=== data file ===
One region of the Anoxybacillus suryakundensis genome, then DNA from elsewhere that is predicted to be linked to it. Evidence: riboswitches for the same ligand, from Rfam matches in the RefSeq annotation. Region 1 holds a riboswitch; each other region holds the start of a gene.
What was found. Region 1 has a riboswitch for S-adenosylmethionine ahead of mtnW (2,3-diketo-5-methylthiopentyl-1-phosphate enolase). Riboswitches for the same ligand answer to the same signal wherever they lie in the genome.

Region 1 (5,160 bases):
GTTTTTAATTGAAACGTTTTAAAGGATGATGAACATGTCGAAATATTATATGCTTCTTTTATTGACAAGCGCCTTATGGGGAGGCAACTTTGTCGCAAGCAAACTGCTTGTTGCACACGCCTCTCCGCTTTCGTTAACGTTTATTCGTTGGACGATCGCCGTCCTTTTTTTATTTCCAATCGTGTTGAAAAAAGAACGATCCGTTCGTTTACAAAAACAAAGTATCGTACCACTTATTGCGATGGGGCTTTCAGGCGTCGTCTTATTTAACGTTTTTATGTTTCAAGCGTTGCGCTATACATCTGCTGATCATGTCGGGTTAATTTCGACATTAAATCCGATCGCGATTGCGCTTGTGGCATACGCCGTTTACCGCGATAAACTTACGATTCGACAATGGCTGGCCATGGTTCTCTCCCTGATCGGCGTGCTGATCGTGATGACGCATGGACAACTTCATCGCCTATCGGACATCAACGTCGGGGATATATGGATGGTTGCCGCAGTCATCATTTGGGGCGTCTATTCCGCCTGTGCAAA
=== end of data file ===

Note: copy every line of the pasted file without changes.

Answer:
One region of the Anoxybacillus suryakundensis genome, then DNA from elsewhere that is predicted to be linked to it. Evidence: riboswitches for the same ligand, from Rfam matches in the RefSeq annotation. Region 1 holds a riboswitch; each other region holds the start of a gene.
What was found. Region 1 has a riboswitch for S-adenosylmethionine ahead of mtnW (2,3-diketo-5-methylthiopentyl-1-phosphate enolase). Riboswitches for the same ligand answer to the same signal wherever they lie in the genome.

Region 1 (5,160 bases):
GTTTTTAATTGAAACGTTTTAAAGGATGATGAACATGTCGAAATATTATATGCTTCTTTTATTGACAAGCGCCTTATGGGGAGGCAACTTTGTCGCAAGCAAACTGCTTGTTGCACACGCCTCTCCGCTTTCGTTAACGTTTATTCGTTGGACGATCGCCGTCCTTTTTTTATTTCCAATCGTGTTGAAAAAAGAACGATCCGTTCGTTTACAAAAACAAAGTATCGTACCACTTATTGCGATGGGGCTTTCAGGCGTCGTCTTATTTAACGTTTTTATGTTTCAAGCGTTGCGCTATACATCTGCTGATCATGTCGGGTTAATTTCGACATTAAATCCGATCGCGATTGCGCTTGTGGCATACGCCGTTTACCGCGATAAACTTACGATTCGACAATGGCTGGCCATGGTTCTCTCCCTGATCGGCGTGCTGATCGTGATGACGCATGGACAACTTCATCGCCTATCGGACATCAACGTCGGGGATATATGGATGGTTGCCGCAGTCATCATTTGGGGCGTCTATTCCGCCTGTGCAAA